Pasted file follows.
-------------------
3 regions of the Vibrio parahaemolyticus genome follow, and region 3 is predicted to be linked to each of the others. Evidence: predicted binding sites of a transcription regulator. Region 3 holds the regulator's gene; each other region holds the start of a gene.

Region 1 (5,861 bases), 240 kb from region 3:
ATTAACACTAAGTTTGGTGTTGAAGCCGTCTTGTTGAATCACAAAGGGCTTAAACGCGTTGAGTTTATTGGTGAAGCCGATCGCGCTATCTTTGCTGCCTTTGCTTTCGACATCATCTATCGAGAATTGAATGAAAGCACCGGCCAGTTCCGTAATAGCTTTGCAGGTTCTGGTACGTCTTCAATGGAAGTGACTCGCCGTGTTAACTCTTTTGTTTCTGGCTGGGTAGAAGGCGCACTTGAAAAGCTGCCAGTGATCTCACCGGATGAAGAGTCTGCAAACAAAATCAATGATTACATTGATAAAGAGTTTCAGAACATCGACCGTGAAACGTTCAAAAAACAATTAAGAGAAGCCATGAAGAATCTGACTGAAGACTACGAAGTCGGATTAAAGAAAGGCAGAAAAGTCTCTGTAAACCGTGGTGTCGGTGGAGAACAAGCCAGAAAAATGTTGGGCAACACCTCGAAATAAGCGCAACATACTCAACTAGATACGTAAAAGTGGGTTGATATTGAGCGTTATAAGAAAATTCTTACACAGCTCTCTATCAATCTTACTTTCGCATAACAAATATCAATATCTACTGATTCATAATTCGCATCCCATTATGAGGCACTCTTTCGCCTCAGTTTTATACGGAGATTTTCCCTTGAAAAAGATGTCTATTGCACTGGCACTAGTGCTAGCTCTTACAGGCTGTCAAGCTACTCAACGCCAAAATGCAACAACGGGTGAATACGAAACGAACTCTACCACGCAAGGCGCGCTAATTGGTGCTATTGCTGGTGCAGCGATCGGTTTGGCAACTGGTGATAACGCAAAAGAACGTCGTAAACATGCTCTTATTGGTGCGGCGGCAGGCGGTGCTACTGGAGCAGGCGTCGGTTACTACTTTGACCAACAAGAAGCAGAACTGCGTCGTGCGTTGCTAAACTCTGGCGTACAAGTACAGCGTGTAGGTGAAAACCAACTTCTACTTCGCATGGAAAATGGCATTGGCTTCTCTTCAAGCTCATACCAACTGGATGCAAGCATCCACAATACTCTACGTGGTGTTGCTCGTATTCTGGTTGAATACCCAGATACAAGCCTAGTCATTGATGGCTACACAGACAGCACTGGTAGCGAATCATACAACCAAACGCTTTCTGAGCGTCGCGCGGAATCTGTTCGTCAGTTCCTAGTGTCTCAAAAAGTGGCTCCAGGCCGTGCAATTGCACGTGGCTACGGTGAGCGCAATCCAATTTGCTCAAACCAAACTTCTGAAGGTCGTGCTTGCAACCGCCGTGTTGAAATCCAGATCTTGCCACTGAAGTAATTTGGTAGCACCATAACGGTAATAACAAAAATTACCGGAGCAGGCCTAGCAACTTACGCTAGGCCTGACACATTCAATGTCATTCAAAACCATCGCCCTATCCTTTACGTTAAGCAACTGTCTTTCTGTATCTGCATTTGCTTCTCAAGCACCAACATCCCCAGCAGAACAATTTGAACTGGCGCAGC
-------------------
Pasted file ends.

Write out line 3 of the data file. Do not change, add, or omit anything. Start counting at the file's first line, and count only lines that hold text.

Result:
ATTAACACTAAGTTTGGTGTTGAAGCCGTCTTGTTGAATCACAAAGGGCTTAAACGCGTTGAGTTTATTGGTGAAGCCGATCGCGCTATCTTTGCTGCCTTTGCTTTCGACATCATCTATCGAGAATTGAATGAAAGCACCGGCCAGTTCCGTAATAGCTTTGCAGGTTCTGGTACGTCTTCAATGGAAGTGACTCGCCGTGTTAACTCTTTTGTTTCTGGCTGGGTAGAAGGCGCACTTGAAAAGCTGCCAGTGATCTCACCGGATGAAGAGTCTGCAAACAAAATCAATGATTACATTGATAAAGAGTTTCAGAACATCGACCGTGAAACGTTCAAAAAACAATTAAGAGAAGCCATGAAGAATCTGACTGAAGACTACGAAGTCGGATTAAAGAAAGGCAGAAAAGTCTCTGTAAACCGTGGTGTCGGTGGAGAACAAGCCAGAAAAATGTTGGGCAACACCTCGAAATAAGCGCAACATACTCAACTAGATACGTAAAAGTGGGTTGATATTGAGCGTTATAAGAAAATTCTTACACAGCTCTCTATCAATCTTACTTTCGCATAACAAATATCAATATCTACTGATTCATAATTCGCATCCCATTATGAGGCACTCTTTCGCCTCAGTTTTATACGGAGATTTTCCCTTGAAAAAGATGTCTATTGCACTGGCACTAGTGCTAGCTCTTACAGGCTGTCAAGCTACTCAACGCCAAAATGCAACAACGGGTGAATACGAAACGAACTCTACCACGCAAGGCGCGCTAATTGGTGCTATTGCTGGTGCAGCGATCGGTTTGGCAACTGGTGATAACGCAAAAGAACGTCGTAAACATGCTCTTATTGGTGCGGCGGCAGGCGGTGCTACTGGAGCAGGCGTCGGTTACTACTTTGACCAACAAGAAGCAGAACTGCGTCGTGCGTTGCTAAACTCTGGCGTACAAGTACAGCGTGTAGGTGAAAACCAACTTCTACTTCGCATGGAAAATGGCATTGGCTTCTCTTCAAGCTCATACCAACTGGATGCAAGCATCCACAATACTCTACGTGGTGTTGCTCGTATTCTGGTTGAATACCCAGATACAAGCCTAGTCATTGATGGCTACACAGACAGCACTGGTAGCGAATCATACAACCAAACGCTTTCTGAGCGTCGCGCGGAATCTGTTCGTCAGTTCCTAGTGTCTCAAAAAGTGGCTCCAGGCCGTGCAATTGCACGTGGCTACGGTGAGCGCAATCCAATTTGCTCAAACCAAACTTCTGAAGGTCGTGCTTGCAACCGCCGTGTTGAAATCCAGATCTTGCCACTGAAGTAATTTGGTAGCACCATAACGGTAATAACAAAAATTACCGGAGCAGGCCTAGCAACTTACGCTAGGCCTGACACATTCAATGTCATTCAAAACCATCGCCCTATCCTTTACGTTAAGCAACTGTCTTTCTGTATCTGCATTTGCTTCTCAAGCACCAACATCCCCAGCAGAACAATTTGAACTGGCGCAGC